The minute the condom broke I knew I was going to get pregnant.
I was extremely upset and panicky and told my boyfriend of one month that I felt it was all over. We had met in graduate school and I was in the middle of my Master’s degree. The very last thing I wanted was to get pregnant. And so, when my period did not come two weeks’ later, I knew it.
We made an appointment at the women’s clinic in town and they did a blood test. I would have to wait a couple days for the results. The lady called us on a Saturday, and told me I had to make sure I got prenatal care and took care of myself. I don’t remember what I said but I got off the phone as fast as I could (I did feel a bit coerced, however). I was devastated but I knew exactly what we were going to do, as we’d discussed it. But I was in turmoil and just wanted to be with my boyfriend and sort this situation out.
He took responsibility for making the appointment and paying for it in a city an hour and a half away from ours. We wanted to get a medical abortion but were told in our state we couldn’t (something which turned out to be wrong, infuriating both of us later on). When we arrived at the clinic, the protesters were there, flapping their signs in our face. My boyfriend pushed them aside, shouted at them, and cursed them. I will be forever grateful to him for standing up for us like that and protecting me.
I had general anesthetic b/c I knew I would have a hard time being aware of the sounds and feelings going on. I was 7 weeks along, so it was relatively early. The physician and I talked before I went under–he was a nice man from India–and we shared stories of academic life. I was not sad; I just wanted it all to be over.
I woke up in recovery, freezing cold. And I just remember saying, “I’m cold, I’m cold,” even though I had blankets on. Because I had not had local anesthetic, like the other women around me, I was already feeling the pain in my uterus. It was bad. I just wanted to get out. My boyfriend helped me out and placed me in the passenger seat of the car, reclining the seat all the way back so that I was comfortable. It was a painful journey home but I was very glad to be back.
That night, I went into my bedroom and my boyfriend was sobbing uncontrollably. He was saying, “I just wanted to know if it was a boy or a girl.” It broke my heart to see him that way. I never saw him cry again.
We were married ten years and never had children. I have never regretted my abortion and neither did he.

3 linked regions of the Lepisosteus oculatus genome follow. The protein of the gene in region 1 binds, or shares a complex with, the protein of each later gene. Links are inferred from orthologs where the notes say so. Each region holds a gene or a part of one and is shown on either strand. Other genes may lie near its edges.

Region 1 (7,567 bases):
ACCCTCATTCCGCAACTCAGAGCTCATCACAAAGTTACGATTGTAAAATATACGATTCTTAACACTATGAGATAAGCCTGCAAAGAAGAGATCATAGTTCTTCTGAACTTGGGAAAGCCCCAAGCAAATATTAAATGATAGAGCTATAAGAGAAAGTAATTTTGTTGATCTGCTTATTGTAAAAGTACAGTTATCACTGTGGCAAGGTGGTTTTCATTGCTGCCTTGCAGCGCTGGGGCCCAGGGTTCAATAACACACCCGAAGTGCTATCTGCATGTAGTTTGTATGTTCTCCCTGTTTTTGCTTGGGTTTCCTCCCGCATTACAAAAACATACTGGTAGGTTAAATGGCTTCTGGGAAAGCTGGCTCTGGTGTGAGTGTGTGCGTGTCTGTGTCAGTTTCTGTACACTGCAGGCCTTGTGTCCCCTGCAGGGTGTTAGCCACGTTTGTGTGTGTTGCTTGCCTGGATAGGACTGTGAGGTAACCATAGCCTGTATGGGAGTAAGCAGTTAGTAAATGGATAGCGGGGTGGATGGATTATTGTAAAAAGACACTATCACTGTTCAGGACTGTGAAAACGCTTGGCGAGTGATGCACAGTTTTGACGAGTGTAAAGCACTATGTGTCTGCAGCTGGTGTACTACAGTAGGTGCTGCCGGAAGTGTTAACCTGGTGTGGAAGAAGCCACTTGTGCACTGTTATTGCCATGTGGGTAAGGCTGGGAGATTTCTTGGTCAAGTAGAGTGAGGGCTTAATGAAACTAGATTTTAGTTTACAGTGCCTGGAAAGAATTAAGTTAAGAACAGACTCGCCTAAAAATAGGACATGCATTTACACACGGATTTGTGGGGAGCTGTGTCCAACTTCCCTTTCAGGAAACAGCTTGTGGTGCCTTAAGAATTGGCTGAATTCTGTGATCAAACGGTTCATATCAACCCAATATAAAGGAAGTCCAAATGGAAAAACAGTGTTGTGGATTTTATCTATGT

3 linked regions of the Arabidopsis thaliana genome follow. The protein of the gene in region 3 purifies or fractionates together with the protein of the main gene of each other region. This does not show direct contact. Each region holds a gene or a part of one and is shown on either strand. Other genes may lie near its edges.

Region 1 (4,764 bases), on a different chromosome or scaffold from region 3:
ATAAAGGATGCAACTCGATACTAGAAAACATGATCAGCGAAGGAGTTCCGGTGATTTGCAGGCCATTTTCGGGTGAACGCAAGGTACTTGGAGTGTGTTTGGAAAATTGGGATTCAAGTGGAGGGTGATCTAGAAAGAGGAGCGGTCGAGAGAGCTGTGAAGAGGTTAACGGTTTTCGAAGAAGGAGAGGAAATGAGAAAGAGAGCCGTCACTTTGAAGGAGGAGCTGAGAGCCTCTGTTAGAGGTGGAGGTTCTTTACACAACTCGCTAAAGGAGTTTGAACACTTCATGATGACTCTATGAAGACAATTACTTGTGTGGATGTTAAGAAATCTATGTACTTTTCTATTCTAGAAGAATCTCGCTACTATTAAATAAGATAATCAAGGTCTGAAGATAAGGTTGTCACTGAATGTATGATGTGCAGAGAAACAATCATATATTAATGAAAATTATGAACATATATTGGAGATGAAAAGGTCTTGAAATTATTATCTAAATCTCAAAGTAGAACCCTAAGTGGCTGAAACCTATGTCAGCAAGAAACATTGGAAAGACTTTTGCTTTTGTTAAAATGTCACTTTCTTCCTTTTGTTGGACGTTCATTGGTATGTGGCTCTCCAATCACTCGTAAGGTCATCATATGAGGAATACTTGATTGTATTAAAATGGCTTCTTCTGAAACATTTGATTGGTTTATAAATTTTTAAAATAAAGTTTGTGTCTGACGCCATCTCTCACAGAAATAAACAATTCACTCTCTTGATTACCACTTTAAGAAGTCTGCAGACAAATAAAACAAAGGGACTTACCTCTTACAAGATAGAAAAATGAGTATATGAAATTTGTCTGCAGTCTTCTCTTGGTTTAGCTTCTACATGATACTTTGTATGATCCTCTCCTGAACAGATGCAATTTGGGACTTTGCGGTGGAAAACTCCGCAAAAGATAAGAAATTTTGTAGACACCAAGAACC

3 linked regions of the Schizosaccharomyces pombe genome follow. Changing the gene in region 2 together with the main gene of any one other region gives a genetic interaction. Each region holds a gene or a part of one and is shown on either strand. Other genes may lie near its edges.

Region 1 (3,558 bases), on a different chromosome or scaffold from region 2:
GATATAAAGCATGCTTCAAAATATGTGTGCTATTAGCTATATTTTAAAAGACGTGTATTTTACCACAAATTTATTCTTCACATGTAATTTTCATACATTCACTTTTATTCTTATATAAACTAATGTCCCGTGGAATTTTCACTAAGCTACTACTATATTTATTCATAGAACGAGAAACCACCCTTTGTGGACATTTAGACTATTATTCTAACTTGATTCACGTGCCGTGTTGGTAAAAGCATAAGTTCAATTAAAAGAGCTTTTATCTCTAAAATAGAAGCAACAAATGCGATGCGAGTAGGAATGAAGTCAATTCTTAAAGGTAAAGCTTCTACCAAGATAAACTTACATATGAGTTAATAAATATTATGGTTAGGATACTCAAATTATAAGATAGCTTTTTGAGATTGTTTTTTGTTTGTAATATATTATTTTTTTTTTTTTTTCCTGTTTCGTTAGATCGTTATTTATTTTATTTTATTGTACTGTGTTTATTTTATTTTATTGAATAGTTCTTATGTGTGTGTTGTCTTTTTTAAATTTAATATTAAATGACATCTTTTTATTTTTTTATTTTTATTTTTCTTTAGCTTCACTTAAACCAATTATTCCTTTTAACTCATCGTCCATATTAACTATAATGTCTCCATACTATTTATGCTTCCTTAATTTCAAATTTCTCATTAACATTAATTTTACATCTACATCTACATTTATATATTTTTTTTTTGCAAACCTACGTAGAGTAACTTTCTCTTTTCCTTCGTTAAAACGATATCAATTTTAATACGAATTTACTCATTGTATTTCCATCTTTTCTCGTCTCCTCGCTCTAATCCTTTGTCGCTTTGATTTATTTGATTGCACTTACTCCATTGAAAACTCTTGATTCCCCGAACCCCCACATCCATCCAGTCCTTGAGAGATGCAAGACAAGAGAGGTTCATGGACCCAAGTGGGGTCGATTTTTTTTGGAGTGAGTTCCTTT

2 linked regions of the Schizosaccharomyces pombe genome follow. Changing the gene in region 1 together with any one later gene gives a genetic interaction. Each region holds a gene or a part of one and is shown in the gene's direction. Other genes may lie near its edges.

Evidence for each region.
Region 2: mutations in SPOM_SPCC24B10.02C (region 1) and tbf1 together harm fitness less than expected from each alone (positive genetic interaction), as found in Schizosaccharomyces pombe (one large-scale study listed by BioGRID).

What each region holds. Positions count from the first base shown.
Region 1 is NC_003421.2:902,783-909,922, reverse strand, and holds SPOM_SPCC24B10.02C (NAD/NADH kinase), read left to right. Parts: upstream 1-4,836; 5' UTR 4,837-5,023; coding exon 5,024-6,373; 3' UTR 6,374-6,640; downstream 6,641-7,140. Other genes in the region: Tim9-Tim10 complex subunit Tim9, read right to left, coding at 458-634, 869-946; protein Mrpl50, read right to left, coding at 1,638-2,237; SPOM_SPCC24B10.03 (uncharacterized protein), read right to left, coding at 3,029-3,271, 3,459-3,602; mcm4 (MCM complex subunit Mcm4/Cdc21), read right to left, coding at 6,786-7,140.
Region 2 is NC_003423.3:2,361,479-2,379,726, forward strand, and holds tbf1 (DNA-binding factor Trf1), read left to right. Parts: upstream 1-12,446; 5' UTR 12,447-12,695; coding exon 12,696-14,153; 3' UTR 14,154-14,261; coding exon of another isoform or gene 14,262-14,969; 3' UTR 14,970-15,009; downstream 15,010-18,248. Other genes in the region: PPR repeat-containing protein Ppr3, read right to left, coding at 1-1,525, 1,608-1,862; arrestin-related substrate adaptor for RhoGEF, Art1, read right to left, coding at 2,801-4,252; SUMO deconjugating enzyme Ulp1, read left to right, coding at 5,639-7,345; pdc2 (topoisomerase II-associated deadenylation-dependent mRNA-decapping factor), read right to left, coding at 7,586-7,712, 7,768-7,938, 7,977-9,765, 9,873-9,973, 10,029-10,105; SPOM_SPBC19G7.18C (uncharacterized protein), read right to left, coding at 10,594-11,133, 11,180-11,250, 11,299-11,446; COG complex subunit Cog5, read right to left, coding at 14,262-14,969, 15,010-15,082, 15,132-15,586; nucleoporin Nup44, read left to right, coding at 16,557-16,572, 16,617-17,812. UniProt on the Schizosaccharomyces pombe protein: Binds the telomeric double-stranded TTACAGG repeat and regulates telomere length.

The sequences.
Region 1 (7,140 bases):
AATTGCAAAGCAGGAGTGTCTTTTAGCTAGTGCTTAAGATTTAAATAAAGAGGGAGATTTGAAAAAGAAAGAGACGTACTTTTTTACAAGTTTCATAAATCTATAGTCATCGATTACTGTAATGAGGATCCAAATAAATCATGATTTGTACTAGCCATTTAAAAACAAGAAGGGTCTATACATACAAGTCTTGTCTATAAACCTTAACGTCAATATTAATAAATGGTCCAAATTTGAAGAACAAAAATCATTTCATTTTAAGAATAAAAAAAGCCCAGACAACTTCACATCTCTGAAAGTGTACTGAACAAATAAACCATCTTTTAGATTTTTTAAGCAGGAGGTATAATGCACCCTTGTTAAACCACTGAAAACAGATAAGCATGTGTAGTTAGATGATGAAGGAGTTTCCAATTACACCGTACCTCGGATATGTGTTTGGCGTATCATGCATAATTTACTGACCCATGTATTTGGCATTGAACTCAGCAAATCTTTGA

Almost two decades later, married to my current husband, I became pregnant. I had had two miscarriages previously but finally we got to 14 weeks with this pregnancy and I had my scheduled amniocentesis. We had already talked about the options if something should be seriously wrong with the pregnancy, though my husband thought I was being ridiculously pessimistic.
The days’ long wait was agonizing. When the results came through and it turned out that the fetus I was carrying had a serious chromosomal abnormality, I felt my whole world had ground to a halt. I was in a kind of separate reality, where I was just going through the motions of living. We both knew what we were going to do, however, and our fetal specialist set the process in motion.
We had to travel nearly two hours to a university hospital to have the procedure performed because by that time I was 17 weeks along and there was no-one in the hospitals in our town who could perform the abortion. We went there the day before to check in and get all the paperwork completed. And I was given two pills to take that night to soften the cervix.
That night, back in our bed, I cried hysterically because I had taken the pills and I imagined the fetus dying in my uterus at that very moment. It was appalling to me. And yet I had chosen this and it was the right decision–I was able to say that to myself even at that instant. I asked my husband if he wanted to touch my abdomen to say goodbye. He did not. But I did, and I said sorry so many times to the baby, asking for forgiveness.
The next day, I had the procedure. It was carried out by my fetal specialist, a wonderful and compassionate man. I cried uncontrollably on the operating table, telling the lovely and kind nurses that I was so sorry, so sad, so sorry. That it was my last chance to have a child. And that I was sorry, so so sorry. Then I went under.
A few days later I began bleeding uncontrollably and went to see my specialist again. He immediately sent me over to one of the hospitals in our town. Some material had remained inside me from the termination (a rare complication for later abortions). I had to wait forever to be seen and the anesthesiologist was a total jerk to me. However, again the nurses and the medical support staff were lovely and I was well taken care of emotionally and physically.
My two abortions were so different: the first, I knew I would have one. I was not ready, I was totally focused on my studies, and I had no aptitude for motherhood at that time. The second happened to a desperately, desperately wanted child. It was a real test for me: I knew I would have one but I really didn’t want to kill a child. That’s how I felt. But I did it anyway. And I don’t regret it. And yet I am deeply sad about doing it.
My husband and I, against all odds, went on to have two wonderful, wanted children. This would not have been possible if I’d have gone through with the other pregnancies. My children are here now *because* I had two terminations.
I am so grateful to all the people who helped me access these procedures (both directly and indirectly) and who supported me throughout.